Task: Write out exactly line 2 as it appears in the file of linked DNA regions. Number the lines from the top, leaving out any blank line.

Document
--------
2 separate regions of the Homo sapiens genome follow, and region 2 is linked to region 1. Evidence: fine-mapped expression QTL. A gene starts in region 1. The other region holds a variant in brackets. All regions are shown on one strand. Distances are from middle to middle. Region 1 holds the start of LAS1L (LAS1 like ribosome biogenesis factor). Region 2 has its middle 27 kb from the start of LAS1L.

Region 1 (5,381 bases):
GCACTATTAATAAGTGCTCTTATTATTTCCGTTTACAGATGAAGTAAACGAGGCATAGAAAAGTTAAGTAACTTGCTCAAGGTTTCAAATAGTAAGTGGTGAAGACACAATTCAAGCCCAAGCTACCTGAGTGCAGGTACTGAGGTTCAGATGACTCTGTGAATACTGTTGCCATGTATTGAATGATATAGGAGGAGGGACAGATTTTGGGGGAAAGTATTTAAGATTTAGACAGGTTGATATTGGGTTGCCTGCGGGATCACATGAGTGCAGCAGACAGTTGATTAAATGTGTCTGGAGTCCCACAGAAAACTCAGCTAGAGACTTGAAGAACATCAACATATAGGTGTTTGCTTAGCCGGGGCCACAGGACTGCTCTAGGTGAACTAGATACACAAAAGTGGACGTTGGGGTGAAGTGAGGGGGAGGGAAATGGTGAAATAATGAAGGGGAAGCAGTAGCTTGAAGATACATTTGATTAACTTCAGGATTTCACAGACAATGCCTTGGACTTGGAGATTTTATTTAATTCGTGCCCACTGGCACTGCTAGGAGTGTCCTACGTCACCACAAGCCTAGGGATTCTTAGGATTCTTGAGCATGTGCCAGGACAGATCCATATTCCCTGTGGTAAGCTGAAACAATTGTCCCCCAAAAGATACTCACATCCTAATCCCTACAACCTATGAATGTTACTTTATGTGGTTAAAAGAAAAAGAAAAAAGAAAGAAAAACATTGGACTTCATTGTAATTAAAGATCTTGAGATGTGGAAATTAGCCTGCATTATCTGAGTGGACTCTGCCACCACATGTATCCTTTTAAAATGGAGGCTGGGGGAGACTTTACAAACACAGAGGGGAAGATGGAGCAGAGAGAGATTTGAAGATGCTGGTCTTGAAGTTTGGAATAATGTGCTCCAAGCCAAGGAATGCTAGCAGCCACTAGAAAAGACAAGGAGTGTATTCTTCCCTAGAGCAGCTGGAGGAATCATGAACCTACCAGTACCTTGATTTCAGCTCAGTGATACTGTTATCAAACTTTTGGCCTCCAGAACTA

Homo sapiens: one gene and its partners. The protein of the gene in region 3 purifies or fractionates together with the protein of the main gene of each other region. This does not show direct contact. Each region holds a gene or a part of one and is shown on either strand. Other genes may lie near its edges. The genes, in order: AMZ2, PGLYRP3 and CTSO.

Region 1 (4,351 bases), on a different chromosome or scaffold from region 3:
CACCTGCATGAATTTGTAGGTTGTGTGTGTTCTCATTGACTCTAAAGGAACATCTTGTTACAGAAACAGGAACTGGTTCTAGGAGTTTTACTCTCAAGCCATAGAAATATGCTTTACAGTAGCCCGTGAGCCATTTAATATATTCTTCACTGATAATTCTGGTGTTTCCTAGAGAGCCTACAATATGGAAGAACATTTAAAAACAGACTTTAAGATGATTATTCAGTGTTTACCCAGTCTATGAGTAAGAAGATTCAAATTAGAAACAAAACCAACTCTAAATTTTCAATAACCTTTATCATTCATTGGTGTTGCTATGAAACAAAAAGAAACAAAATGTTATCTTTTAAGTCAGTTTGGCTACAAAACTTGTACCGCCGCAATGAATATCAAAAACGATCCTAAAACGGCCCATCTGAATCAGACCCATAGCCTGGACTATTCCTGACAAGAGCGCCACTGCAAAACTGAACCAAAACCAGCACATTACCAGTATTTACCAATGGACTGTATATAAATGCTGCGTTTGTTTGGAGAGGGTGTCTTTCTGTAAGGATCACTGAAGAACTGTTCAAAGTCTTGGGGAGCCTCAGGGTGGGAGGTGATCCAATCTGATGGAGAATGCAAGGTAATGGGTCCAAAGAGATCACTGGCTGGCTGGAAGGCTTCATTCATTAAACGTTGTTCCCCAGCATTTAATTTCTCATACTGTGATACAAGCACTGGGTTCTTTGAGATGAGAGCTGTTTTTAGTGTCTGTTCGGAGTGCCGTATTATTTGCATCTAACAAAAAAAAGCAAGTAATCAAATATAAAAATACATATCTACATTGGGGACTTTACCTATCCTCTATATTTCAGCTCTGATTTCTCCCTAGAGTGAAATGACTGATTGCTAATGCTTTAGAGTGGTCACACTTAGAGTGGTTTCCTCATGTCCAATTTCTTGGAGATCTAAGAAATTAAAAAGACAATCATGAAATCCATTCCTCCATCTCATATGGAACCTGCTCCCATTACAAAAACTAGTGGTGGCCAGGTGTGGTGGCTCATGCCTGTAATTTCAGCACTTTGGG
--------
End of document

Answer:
Region 1 (5,381 bases):